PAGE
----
Since I am an “information junkie” and love to provide information to decision-makers to help them make good, public interest decisions, and because I am adept at preparing plans and regulations that promote quality of life, and because I have strong opinions about how to create a quality of life, I felt that city planning and urban design would be a proper career path for me.

  • What classes best prepared you for this position?

Environmental science (ecology, chemistry, soils, etc.), urban design, economics, sociology.

  • Please describe your profession.

I am given policy direction by elected and appointed officials and department supervisors to prepare or amend land development regulations and long-range comprehensive plans (recreation, transportation, urban design, solid waste, conservation, land use) that protect and promote the local quality of life. I do this primarily by combining my own personal wisdom with information/concerns from citizens and elected officials, gathering research articles and ordinances from other local communities, evaluating local conditions, and information/advice from related professional staff. Much of the work includes making staff recommendations on these issues (both written and oral) at public meetings. I also answer a great deal of citizen/developer questions about city land development regulations and plans.

  • What do you like/dislike about this job?

Enjoy: Gathering and presenting useful information/plans/regulations, being looked upon as a professional expert on many important local issues (including issues that are important to my own life as a city resident), and meeting and working with a large number of interesting and intelligent people.

Dislikes: I am bothered by how often my supervisors and elected and appointed officials make what I believe are foolish, uninformed, spineless decisions that will result in a less pleasant future. It is painful to have knowledge that allows me to see what needs to be done, and observing that we are not doing it. I dislike having to spend long hours at public meetings at night where boring issues are discussed endlessly. I dislike how often I am not given any respect or recognition as a professional, and how much we try to squeeze more and more out of our public sector staff as a way to save taxes, instead of hiring more staff. I am annoyed that there is no support in my department for using techniques that make our planning/technical information more understandable to our audience. Instead, we focus on strictly following the rules or following tradition.

  • Do you have any suggestions to help me prepare for this career?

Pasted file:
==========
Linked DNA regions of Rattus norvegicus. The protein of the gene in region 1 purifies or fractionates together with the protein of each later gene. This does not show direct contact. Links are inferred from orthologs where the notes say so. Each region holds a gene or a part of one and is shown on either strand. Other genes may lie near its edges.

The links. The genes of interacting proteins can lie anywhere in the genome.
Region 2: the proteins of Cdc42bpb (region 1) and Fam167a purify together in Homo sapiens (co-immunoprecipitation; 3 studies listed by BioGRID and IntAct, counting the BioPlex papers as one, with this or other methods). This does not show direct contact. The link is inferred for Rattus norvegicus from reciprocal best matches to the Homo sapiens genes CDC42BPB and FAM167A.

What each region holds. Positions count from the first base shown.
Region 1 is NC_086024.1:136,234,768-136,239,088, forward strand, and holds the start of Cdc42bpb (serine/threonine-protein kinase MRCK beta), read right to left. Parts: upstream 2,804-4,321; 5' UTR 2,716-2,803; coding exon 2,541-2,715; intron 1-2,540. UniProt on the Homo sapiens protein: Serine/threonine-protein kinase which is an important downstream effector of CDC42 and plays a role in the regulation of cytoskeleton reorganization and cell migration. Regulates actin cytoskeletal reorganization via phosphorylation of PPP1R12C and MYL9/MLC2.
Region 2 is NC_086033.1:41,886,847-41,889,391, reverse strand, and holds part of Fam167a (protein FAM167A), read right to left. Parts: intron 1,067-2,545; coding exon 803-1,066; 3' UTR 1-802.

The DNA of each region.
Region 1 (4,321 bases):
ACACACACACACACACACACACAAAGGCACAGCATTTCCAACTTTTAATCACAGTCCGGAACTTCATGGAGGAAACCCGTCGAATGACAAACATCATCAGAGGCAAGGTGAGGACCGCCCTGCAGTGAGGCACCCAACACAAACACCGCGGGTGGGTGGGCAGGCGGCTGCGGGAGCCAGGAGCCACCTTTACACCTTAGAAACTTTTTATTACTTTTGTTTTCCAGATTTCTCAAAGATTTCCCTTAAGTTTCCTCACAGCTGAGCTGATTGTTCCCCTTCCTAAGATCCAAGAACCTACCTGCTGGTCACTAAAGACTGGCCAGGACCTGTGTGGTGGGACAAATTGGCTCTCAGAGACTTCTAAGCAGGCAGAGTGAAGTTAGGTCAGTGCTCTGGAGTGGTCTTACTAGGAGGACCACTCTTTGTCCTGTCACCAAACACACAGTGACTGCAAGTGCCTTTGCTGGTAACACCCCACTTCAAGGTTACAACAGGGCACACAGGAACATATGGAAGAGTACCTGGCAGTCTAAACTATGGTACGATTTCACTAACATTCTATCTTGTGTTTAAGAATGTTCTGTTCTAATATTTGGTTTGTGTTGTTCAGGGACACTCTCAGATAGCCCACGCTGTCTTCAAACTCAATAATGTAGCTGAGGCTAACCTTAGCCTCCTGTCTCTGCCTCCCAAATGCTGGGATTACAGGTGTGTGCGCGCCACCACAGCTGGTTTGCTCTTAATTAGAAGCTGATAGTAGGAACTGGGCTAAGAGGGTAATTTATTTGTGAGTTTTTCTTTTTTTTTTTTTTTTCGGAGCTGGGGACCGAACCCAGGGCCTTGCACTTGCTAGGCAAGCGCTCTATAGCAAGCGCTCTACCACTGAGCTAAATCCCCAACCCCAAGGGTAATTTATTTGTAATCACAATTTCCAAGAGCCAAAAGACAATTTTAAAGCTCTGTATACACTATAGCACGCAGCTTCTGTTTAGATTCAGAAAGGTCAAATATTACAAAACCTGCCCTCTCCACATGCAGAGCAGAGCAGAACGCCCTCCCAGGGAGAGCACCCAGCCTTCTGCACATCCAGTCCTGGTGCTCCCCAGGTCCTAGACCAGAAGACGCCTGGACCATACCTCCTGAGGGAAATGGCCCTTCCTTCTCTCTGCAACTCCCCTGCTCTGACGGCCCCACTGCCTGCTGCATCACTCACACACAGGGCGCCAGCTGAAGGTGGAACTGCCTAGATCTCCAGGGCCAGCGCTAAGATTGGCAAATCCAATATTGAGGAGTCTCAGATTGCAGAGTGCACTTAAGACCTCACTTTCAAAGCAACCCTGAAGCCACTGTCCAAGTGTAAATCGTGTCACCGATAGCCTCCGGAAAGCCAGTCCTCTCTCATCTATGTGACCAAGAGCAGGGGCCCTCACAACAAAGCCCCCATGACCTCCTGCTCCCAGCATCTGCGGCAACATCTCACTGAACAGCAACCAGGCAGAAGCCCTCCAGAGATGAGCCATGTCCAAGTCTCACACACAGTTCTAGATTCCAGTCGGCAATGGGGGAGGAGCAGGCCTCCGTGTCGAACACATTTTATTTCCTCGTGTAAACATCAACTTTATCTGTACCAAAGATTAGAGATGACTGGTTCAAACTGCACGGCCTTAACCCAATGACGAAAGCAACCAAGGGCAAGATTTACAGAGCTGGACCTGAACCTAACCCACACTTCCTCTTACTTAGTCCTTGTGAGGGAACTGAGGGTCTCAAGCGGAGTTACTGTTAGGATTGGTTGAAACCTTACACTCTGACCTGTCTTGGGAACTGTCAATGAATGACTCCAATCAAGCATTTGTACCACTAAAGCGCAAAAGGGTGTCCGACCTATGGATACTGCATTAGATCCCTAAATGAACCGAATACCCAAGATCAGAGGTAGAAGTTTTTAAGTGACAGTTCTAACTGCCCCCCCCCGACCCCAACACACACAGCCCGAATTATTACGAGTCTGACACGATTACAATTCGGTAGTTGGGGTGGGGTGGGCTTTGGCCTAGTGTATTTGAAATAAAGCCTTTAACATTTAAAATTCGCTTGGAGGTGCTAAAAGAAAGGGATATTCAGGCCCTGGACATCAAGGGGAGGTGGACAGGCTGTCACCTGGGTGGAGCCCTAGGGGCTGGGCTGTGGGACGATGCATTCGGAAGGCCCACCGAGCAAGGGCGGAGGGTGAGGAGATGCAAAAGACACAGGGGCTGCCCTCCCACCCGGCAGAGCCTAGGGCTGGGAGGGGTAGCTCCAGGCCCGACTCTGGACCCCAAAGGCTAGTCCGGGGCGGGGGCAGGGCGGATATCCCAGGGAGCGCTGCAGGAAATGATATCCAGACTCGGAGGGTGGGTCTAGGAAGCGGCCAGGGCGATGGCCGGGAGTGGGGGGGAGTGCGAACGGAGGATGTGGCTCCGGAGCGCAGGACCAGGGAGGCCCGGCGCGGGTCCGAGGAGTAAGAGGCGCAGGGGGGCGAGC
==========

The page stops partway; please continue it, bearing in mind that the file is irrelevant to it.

Increasingly, transportation is the key driving force to sustainability and quality of life. Traffic engineers have become defacto urban designers, because they are respected when they speak, and because their decisions profoundly determine how the community will develop. I would recommend obtaining a fair amount of knowledge in this field, especially one that focuses on making people instead of cars happy — one that promotes transportation choice. (new urbanists such as Walter Kulash and Peter Calthorpe are good). I’d also recommend obtaining education/training in architecture, since the design of buildings is important, as is the ability to draw a vision. Obtain a thorough understanding of, and appreciation for, new urbanism, since this will be the paradigm we’ll use in future decades. Also important to do some environmental science.  It is important to understand human behavior, so I’d recommend economics, anthropology (esp. Marvin Harris), psychology, and sociology.

  • What do you think it means to be successful in this career?

Playing an integral role in creating a community that is designed to make people instead of cars happy, to create real-world models for establishing transportation choice, to gain the admiration and respect of the citizens of your community, and to give citizens the awareness of how to sustain such a community without the need for professionals.

  • Would you choose this profession again? Why or why not?

Yes, I would choose it again. Urban design is the love of my life. The only thing I would do differently is obtain more transport and architectural education (from the masters) to be a better urban designer. Mostly, I love it because I enjoy engaging in a profession that is connected to my own quality of life, the quality of life of my friends and family, and because I find myself wanting to talk or read about it in my spare time.